If you sit down in your therapist’s office only to find your mind goes completely blank, don’t worry, you’re not the only one! A lot of people don’t know where to start when it comes to getting the conversation started in a therapy session.
But with some guidance from your therapist and our handy tips, you can jump this hurdle and get the most out of your sessions.
In our article below you’ll find some topics that we believe would be productive icebreakers to get the ball rolling in your therapy sessions, as well as how you can tell if therapy is working for you. But first, let’s set some expectations if therapy is new to you.
What Should You Expect From Therapy?
Therapy can be extremely valuable for those looking to improve their mental health and wellbeing. Still, it’s good to know what to expect from therapy before you head to your first session.
The first step in therapy is to pinpoint the goals you would like to achieve.
For example, do you want to know how to manage your anxiety? Or do you want to move on from unhealthy coping mechanisms? When you have a better idea of what your objectives are, you can begin creating a treatment plan with your therapist.
Therapy usually involves weekly appointments where you talk about your thoughts and feelings. Your therapist may also give you homework, like practicing relaxation or meditation techniques or journaling.
However, the most effective form of therapy is one where you actively participate. It’s important to be honest with your therapist about your thoughts and feelings. On that note, let’s take a look at a few topics you can discuss with your therapist.
Why You’re There
Talking to a stranger about our thoughts and feelings is understandably nerve wracking. If you’re unsure what you want to discuss in your first appointment, you can begin by talking to your therapist about why you’re there in the first place.
This doesn’t just break the ice, but lets your therapist know what areas they need to focus on.
Life Challenges And Changes
We will all experience challenges and changes in our lives, but we don’t have to face these alone. Therapy can help you plan your next steps and manage your feelings about these challenges and changes.
If coping with your thoughts and feelings is a challenge then your therapist can teach you healthy coping strategies like journaling and meditation to help you manage your negative thoughts and feelings.
Your Hopes And Fears About The Future
What are your hopes and fears? This is an important question to ask in therapy, as our hopes and fears can be huge motivating factors in our lives, and can help you gain a deeper understanding of yourself.
Regardless of how small, insignificant, or embarrassing a thought or topic seems, therapy is an open place where you can discuss anything.
While it’s easier said than done, don’t be afraid to open up about experiences or feelings that you might be ashamed of.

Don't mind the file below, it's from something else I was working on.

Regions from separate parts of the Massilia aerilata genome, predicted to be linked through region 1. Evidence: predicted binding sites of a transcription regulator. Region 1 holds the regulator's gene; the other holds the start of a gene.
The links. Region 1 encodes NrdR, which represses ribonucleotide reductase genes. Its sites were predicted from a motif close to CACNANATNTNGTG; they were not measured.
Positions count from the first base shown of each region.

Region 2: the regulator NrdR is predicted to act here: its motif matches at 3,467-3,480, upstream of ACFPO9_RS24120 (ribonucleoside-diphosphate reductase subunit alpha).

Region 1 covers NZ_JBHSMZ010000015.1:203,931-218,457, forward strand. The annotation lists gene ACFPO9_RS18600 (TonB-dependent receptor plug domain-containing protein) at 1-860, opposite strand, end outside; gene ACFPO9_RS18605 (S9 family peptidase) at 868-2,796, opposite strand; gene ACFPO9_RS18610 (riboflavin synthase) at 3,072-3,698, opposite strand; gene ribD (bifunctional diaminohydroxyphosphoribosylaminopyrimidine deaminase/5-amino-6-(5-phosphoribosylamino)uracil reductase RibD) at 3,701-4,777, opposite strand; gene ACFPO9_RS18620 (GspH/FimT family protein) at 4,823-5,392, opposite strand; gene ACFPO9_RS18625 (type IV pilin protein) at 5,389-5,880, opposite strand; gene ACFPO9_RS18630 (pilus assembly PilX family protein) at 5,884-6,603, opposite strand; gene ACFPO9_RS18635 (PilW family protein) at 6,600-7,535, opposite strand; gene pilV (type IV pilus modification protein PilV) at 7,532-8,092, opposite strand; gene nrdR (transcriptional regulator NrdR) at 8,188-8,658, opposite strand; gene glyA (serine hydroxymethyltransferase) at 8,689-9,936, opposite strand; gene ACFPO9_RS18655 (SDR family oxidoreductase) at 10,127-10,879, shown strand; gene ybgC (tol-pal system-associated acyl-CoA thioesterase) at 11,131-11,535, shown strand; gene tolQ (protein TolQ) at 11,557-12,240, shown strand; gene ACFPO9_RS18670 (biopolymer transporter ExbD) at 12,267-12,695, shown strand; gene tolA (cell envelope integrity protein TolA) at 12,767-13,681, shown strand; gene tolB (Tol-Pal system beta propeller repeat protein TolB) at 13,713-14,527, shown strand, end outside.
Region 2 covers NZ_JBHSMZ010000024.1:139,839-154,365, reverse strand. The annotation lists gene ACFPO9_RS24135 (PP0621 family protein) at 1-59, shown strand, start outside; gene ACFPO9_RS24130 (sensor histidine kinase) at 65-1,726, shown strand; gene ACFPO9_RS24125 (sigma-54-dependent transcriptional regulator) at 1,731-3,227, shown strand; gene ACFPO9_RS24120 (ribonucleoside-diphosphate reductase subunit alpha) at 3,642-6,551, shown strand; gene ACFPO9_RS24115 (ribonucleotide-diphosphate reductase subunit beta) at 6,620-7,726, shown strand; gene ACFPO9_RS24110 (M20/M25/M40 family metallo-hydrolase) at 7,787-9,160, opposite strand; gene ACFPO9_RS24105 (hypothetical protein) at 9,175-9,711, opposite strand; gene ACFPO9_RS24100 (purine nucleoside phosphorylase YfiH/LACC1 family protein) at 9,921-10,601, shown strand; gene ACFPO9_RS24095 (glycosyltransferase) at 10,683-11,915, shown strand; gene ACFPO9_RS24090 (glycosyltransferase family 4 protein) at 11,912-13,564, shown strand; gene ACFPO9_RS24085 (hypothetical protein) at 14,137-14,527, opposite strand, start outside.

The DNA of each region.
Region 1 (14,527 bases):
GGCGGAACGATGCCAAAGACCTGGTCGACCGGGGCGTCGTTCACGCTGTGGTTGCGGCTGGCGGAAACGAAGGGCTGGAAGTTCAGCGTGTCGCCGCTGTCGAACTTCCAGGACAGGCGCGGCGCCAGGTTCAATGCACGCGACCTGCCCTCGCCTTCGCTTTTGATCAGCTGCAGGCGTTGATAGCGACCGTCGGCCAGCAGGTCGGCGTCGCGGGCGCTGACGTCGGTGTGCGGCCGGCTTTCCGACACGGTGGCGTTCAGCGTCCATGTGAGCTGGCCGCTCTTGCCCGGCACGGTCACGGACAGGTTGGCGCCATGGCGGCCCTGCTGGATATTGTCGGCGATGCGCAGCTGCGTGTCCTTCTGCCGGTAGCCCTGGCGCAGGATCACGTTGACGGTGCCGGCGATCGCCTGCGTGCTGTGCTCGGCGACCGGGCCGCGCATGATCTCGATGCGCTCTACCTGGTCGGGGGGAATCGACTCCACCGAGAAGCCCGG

Your therapist isn’t there to judge. They are there to help you.
What Should You Talk About When Things Are Going Well?
When things are going well it can be difficult to know what to talk about in therapy. Still, it’s crucial to keep attending your sessions even when things are going well.
This is because preventative maintenance is so important for mental health. Think about it like visiting your dentist for a routine teeth cleaning.
In a similar way, you should keep attending your therapist appointments even when things are going well. This makes sure that small problems don’t escalate into bigger ones.
So if things are going well for you, feel free to celebrate that in your therapy sessions. We’re sure your therapist would be delighted to hear it, as they only want the best for you.
This also helps you foster a sense of gratitude for what you’ve achieved in order to get your mental health to the good place it’s currently in.
How Can You Tell If Therapy Is Working Out For You?
Have you been going to therapy for a while, but are unsure if it’s working for you? Perhaps your therapist isn’t really helping you with your issues and it doesn’t seem like you’re noticing results.
But therapy requires effort and time to work. So let’s take a look at a few subtle signs that therapy is beginning to make a difference, even if it doesn’t seem like it initially.
While you may not have noticed, how you perceive yourself has a big impact on your mental health. However, if you’re beginning to view yourself more positively and can more easily identify your strengths, then it could be a sign that therapy is working.
You may also find it easier to open up. While it can be hard to open up about your feelings and thoughts, it’s essential that you do so in therapy.
As you start to become more comfortable in your therapy sessions, you might find yourself opening up about issues you may have never dreamed of talking about before.
This could be a sign that therapy is working for you.
If you’ve started to make positive changes in your life such as improving your diet, exercising more, or walking away from a toxic relationship, it could be therapy that has inspired these changes.
No matter if the change is big or small, it could indicate that therapy is playing a role in these changes.
There are no correct or incorrect topics to talk about in therapy, you’re simply talking to your therapist. If you would like to know where to start however, some good first steps would be the topics we’ve mentioned above.
It’s also important to keep attending your therapy sessions even when life is going well, as preventative maintenance is crucial when it comes to ensuring good mental health.
Therapy takes time to work, and even if it’s hard to notice, there are elements in your life you can look to to see the positive effect therapy has on your life.